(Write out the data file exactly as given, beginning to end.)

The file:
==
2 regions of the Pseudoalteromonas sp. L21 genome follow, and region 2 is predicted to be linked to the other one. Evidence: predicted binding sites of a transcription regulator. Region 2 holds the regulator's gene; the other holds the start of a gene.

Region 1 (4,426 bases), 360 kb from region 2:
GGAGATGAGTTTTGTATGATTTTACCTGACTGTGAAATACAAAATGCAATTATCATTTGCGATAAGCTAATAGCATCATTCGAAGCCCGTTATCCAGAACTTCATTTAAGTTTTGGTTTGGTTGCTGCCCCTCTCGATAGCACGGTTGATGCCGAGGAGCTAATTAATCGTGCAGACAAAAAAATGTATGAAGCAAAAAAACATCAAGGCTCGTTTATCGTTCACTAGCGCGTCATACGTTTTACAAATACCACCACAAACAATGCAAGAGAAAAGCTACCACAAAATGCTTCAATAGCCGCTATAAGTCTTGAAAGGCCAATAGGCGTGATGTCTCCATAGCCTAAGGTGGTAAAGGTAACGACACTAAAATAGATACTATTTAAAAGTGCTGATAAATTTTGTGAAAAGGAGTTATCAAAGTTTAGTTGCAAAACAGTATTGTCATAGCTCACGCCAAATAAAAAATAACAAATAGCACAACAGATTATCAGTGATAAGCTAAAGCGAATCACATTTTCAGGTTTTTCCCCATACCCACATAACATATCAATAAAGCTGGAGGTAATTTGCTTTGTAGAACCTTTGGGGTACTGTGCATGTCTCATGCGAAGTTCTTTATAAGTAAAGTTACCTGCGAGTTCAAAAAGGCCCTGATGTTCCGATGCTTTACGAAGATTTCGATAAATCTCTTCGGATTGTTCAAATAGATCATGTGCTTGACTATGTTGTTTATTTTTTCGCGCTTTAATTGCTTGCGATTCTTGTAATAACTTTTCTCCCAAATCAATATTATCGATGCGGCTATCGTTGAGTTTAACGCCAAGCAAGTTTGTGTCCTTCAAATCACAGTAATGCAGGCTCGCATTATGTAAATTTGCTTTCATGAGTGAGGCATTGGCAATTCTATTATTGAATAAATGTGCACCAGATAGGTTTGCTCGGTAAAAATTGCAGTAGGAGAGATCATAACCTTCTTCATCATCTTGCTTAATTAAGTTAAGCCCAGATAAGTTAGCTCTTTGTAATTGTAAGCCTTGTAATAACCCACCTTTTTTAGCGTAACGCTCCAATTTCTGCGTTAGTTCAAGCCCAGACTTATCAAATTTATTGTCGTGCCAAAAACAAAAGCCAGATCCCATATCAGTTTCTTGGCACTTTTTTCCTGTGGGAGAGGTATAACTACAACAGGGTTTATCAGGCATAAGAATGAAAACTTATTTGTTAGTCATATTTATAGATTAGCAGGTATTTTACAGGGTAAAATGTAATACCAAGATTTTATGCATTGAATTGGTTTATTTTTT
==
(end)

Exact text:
2 regions of the Pseudoalteromonas sp. L21 genome follow, and region 2 is predicted to be linked to the other one. Evidence: predicted binding sites of a transcription regulator. Region 2 holds the regulator's gene; the other holds the start of a gene.

Region 1 (4,426 bases), 360 kb from region 2:
GGAGATGAGTTTTGTATGATTTTACCTGACTGTGAAATACAAAATGCAATTATCATTTGCGATAAGCTAATAGCATCATTCGAAGCCCGTTATCCAGAACTTCATTTAAGTTTTGGTTTGGTTGCTGCCCCTCTCGATAGCACGGTTGATGCCGAGGAGCTAATTAATCGTGCAGACAAAAAAATGTATGAAGCAAAAAAACATCAAGGCTCGTTTATCGTTCACTAGCGCGTCATACGTTTTACAAATACCACCACAAACAATGCAAGAGAAAAGCTACCACAAAATGCTTCAATAGCCGCTATAAGTCTTGAAAGGCCAATAGGCGTGATGTCTCCATAGCCTAAGGTGGTAAAGGTAACGACACTAAAATAGATACTATTTAAAAGTGCTGATAAATTTTGTGAAAAGGAGTTATCAAAGTTTAGTTGCAAAACAGTATTGTCATAGCTCACGCCAAATAAAAAATAACAAATAGCACAACAGATTATCAGTGATAAGCTAAAGCGAATCACATTTTCAGGTTTTTCCCCATACCCACATAACATATCAATAAAGCTGGAGGTAATTTGCTTTGTAGAACCTTTGGGGTACTGTGCATGTCTCATGCGAAGTTCTTTATAAGTAAAGTTACCTGCGAGTTCAAAAAGGCCCTGATGTTCCGATGCTTTACGAAGATTTCGATAAATCTCTTCGGATTGTTCAAATAGATCATGTGCTTGACTATGTTGTTTATTTTTTCGCGCTTTAATTGCTTGCGATTCTTGTAATAACTTTTCTCCCAAATCAATATTATCGATGCGGCTATCGTTGAGTTTAACGCCAAGCAAGTTTGTGTCCTTCAAATCACAGTAATGCAGGCTCGCATTATGTAAATTTGCTTTCATGAGTGAGGCATTGGCAATTCTATTATTGAATAAATGTGCACCAGATAGGTTTGCTCGGTAAAAATTGCAGTAGGAGAGATCATAACCTTCTTCATCATCTTGCTTAATTAAGTTAAGCCCAGATAAGTTAGCTCTTTGTAATTGTAAGCCTTGTAATAACCCACCTTTTTTAGCGTAACGCTCCAATTTCTGCGTTAGTTCAAGCCCAGACTTATCAAATTTATTGTCGTGCCAAAAACAAAAGCCAGATCCCATATCAGTTTCTTGGCACTTTTTTCCTGTGGGAGAGGTATAACTACAACAGGGTTTATCAGGCATAAGAATGAAAACTTATTTGTTAGTCATATTTATAGATTAGCAGGTATTTTACAGGGTAAAATGTAATACCAAGATTTTATGCATTGAATTGGTTTATTTTTT